DNA is a molecule that is often represented as though it were beads on a chain. There are four types of beads, usually represented by the letters C,G,T and A. Each of these letters refers to a specific type of molecule called a nucleic acid(NA). A nucleic acid has properties such that it can be polymerized, or linked with any other NA. Biologists and chemists have devised a tool kit of chemicals called restriction enzymes that can cut chains of DNA or link (ligate) them back together again.
Enzymes that cut DNA in certain sequences are called "restriction enzymes". The term "restriction" comes from the role these enzymes played in their natural host, one of many types of bacteria. These enzymes represent the "immune defenses" of bacteria because when they are invaded by phages ( virus), the enzymes will selectively clip the DNA of the invader. Scientists have taken these natural enzymes and put them to use as genetic engineering tools.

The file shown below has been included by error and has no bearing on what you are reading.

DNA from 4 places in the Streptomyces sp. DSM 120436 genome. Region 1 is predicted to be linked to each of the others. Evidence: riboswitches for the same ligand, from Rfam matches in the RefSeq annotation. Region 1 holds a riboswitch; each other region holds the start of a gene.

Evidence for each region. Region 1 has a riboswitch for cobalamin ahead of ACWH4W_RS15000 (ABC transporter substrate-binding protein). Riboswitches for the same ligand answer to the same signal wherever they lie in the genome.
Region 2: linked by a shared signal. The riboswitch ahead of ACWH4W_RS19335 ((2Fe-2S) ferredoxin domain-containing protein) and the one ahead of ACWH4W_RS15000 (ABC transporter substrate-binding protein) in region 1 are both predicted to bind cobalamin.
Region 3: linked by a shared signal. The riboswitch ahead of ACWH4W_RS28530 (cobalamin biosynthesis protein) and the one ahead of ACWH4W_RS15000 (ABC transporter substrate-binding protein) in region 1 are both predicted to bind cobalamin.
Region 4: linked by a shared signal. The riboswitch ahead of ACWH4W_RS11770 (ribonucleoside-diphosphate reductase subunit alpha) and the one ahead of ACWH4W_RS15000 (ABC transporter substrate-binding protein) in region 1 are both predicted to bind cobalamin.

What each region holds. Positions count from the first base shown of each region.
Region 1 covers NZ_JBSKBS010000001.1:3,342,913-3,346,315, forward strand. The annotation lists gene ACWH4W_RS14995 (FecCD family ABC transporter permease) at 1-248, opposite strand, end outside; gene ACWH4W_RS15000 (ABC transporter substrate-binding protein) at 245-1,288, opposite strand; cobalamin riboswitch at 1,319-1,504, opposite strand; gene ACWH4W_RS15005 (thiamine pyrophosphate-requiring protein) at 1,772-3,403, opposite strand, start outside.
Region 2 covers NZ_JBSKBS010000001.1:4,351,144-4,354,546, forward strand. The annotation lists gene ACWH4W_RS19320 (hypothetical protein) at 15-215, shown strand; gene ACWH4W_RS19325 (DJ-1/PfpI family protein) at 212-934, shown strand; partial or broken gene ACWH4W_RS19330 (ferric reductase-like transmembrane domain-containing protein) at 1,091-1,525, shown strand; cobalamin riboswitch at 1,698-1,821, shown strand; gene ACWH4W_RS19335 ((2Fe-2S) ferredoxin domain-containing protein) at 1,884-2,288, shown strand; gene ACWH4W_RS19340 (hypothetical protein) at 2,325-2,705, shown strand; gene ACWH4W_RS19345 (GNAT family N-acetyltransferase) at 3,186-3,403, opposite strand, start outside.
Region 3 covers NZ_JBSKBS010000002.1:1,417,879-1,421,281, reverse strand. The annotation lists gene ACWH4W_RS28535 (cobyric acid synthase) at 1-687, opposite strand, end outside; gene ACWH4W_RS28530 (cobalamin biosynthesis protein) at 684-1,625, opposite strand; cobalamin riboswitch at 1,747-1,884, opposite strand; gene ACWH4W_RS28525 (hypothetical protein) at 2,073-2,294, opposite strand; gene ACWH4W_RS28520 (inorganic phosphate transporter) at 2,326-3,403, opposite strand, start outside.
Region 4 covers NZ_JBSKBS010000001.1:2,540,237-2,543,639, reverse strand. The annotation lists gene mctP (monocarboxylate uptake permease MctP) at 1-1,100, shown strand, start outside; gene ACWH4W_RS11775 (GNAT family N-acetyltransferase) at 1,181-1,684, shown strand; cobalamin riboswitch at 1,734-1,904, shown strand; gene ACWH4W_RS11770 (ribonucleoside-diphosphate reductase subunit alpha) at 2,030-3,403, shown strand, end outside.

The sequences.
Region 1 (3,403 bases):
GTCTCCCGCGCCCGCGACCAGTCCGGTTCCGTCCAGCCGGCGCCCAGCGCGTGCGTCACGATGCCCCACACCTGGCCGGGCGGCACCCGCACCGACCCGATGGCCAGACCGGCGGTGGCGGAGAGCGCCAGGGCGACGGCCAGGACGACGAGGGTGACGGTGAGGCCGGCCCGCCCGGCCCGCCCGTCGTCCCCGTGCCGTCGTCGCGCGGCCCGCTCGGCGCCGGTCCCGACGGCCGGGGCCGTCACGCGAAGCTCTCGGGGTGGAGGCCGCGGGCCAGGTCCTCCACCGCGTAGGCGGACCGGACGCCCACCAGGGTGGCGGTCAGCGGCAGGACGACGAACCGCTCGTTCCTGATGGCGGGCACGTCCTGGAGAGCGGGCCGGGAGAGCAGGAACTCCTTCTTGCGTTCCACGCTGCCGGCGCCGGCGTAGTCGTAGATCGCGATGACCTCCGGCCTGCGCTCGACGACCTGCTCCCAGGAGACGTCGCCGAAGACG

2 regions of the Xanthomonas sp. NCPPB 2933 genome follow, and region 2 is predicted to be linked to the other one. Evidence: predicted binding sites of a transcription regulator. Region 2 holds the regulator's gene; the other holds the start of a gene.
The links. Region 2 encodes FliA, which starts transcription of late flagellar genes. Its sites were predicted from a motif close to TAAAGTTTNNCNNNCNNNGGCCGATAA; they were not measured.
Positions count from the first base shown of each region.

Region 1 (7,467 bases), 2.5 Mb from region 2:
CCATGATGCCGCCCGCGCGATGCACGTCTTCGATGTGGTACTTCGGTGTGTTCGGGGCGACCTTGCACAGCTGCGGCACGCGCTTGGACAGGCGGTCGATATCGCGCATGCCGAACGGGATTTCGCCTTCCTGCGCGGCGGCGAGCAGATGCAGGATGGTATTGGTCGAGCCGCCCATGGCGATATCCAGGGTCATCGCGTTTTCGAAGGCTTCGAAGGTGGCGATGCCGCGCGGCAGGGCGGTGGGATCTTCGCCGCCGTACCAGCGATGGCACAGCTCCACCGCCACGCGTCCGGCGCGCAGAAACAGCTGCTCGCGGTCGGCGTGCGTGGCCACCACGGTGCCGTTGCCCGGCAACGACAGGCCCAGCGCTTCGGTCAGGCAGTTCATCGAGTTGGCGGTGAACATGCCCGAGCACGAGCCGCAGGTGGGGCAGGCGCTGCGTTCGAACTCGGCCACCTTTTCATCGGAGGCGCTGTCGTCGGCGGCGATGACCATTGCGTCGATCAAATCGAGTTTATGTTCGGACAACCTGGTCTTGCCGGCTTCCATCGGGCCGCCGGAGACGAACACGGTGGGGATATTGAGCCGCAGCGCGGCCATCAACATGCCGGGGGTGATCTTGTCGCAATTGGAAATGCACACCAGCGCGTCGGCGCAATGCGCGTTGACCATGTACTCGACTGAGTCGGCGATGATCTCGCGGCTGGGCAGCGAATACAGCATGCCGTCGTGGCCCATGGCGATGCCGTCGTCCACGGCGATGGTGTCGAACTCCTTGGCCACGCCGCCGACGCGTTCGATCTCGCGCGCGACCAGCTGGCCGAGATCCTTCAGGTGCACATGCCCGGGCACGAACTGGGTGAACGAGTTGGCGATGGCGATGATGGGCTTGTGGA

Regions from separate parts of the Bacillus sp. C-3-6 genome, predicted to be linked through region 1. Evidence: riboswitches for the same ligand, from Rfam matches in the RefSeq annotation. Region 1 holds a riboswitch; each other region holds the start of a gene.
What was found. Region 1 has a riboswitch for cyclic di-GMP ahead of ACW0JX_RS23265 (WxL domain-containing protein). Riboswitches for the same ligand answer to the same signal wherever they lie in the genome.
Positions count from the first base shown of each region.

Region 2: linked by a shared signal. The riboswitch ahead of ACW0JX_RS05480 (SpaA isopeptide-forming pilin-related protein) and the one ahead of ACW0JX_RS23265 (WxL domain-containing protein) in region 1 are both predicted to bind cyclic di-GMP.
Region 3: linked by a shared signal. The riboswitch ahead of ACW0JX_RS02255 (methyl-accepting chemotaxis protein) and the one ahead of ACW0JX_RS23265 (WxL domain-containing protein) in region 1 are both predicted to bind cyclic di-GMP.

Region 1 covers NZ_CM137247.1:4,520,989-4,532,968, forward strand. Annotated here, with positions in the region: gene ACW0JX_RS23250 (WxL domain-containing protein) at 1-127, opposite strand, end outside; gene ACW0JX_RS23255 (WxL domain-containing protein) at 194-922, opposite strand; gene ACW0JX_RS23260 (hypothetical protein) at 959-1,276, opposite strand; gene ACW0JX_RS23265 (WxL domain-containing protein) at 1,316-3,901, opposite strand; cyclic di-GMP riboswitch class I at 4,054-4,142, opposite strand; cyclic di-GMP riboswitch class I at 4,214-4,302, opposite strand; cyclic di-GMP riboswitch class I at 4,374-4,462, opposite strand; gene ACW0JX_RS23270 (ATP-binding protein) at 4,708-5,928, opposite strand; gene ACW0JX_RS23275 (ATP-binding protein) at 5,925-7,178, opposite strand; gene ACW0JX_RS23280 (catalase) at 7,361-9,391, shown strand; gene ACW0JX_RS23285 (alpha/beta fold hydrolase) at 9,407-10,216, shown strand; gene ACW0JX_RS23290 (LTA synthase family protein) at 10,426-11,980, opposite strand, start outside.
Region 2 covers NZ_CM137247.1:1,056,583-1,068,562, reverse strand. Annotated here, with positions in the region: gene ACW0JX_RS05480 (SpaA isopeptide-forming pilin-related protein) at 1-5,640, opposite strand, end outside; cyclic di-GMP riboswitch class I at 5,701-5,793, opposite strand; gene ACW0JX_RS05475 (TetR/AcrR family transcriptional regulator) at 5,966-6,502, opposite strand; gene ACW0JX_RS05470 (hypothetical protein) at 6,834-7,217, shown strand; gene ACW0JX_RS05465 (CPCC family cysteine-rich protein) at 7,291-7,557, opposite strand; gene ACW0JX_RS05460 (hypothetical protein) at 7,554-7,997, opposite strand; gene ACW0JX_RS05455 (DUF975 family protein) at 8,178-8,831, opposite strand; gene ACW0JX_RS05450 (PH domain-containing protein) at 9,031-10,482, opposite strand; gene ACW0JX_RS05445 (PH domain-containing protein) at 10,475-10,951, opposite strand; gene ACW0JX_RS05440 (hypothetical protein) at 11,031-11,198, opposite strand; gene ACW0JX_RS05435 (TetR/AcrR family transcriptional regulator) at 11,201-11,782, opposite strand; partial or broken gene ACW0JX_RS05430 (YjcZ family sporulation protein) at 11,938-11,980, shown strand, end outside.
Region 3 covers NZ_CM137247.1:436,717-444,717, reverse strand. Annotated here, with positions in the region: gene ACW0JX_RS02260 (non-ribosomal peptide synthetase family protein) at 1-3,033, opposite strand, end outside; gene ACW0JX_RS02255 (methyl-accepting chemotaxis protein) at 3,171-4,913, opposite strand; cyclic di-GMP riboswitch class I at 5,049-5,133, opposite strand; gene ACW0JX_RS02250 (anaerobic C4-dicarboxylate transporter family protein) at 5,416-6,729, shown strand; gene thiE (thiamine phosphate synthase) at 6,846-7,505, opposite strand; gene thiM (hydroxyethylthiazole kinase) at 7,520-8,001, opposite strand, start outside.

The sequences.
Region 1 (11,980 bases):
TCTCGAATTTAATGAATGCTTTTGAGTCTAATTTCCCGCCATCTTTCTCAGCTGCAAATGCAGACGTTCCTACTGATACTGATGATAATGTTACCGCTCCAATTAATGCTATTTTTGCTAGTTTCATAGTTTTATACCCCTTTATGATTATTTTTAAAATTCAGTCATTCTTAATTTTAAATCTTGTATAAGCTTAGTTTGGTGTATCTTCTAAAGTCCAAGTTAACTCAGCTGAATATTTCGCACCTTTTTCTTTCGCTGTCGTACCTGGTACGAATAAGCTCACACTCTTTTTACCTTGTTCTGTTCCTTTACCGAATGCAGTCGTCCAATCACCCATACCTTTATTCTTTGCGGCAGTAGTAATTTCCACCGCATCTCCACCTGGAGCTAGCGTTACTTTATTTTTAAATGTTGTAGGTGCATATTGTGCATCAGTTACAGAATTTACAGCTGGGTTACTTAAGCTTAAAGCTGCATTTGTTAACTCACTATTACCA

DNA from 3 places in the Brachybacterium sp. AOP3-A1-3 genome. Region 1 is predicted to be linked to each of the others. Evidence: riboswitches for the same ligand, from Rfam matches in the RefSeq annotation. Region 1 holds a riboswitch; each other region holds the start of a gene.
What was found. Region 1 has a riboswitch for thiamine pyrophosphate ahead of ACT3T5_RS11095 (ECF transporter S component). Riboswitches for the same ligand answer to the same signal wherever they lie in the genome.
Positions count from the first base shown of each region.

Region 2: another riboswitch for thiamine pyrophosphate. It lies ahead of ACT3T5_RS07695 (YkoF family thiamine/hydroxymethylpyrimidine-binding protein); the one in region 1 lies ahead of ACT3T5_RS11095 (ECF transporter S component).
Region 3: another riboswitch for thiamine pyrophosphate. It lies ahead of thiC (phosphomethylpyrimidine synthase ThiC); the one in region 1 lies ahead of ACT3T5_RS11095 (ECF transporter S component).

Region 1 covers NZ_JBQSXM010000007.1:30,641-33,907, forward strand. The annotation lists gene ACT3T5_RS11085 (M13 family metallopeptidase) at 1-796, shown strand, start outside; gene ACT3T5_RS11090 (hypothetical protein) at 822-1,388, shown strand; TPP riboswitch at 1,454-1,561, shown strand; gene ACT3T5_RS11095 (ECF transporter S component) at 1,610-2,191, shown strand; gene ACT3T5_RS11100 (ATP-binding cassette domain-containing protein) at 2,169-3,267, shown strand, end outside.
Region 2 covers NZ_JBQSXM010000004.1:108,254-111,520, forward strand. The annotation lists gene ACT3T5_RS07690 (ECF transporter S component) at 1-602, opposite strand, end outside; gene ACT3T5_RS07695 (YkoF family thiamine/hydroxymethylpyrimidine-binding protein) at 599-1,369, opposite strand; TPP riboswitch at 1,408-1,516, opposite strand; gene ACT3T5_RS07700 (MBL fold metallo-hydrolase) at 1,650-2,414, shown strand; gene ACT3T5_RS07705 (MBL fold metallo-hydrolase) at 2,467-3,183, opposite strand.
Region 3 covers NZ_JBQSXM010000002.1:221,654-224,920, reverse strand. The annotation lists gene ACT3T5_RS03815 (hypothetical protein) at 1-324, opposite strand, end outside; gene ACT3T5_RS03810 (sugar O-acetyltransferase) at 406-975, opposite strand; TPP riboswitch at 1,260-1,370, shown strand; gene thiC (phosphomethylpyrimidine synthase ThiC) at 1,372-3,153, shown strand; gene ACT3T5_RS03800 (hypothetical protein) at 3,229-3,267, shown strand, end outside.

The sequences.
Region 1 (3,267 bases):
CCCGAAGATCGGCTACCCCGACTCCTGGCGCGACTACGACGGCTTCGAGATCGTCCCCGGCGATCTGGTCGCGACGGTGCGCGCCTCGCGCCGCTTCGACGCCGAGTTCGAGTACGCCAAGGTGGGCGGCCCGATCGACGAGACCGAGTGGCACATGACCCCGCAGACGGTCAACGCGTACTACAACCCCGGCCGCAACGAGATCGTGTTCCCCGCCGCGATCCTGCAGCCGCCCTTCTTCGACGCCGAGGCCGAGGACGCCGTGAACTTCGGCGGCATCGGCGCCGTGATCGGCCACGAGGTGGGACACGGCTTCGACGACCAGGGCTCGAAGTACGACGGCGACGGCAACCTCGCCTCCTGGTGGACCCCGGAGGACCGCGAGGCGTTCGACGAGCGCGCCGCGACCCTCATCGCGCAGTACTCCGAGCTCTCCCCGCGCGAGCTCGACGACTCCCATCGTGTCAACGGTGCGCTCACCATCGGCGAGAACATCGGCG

Given that scientists can isolate DNA from an organism, clip it into fragments using restriction enzymes, and ligate fragments back together again, they can create custom arrays of genes.
If we generate a circular sequence of DNA NA's which contain one gene, we say that we have cloned a gene. Useful bacteria such as E. coli ( found in warm blooded animals intestines) can be encouraged to take up a ring of DNA from it's environment, in this case a test tube. When a bacteria takes up a new gene, we say it has been "transformed".
Each sequence of DNA, or gene corresponds to a protein. A protein is a sequence of beads except that each of the beads is an amino acid. Examples of amino acids are those nutrients we are likely to find in a nutrition store. For example, lysine an amino acid and common nutrient supplement.
Proteins can be manufactured in bacteria or other hosts in this manor. A more difficult laboratory procedure is introducing a new gene into a higher animal such as a mouse. In this case, replication deficient virus particles are used to move a custom bit of DNA into a cell much the way a virulent moves it's own DNA into a cell. There are still many challenges to genetic engineering because bacterial hosts such as e. Coli are not equipped to manufacture all of the proteins that we would like to produce. Antibodies, which are common targets of the biotechnology industry are actually assembled by many enzymes which are not normally present in e. Coli. Thus, in many cases cell cultures must be used for production in the biotechnology industry instead of bacteria.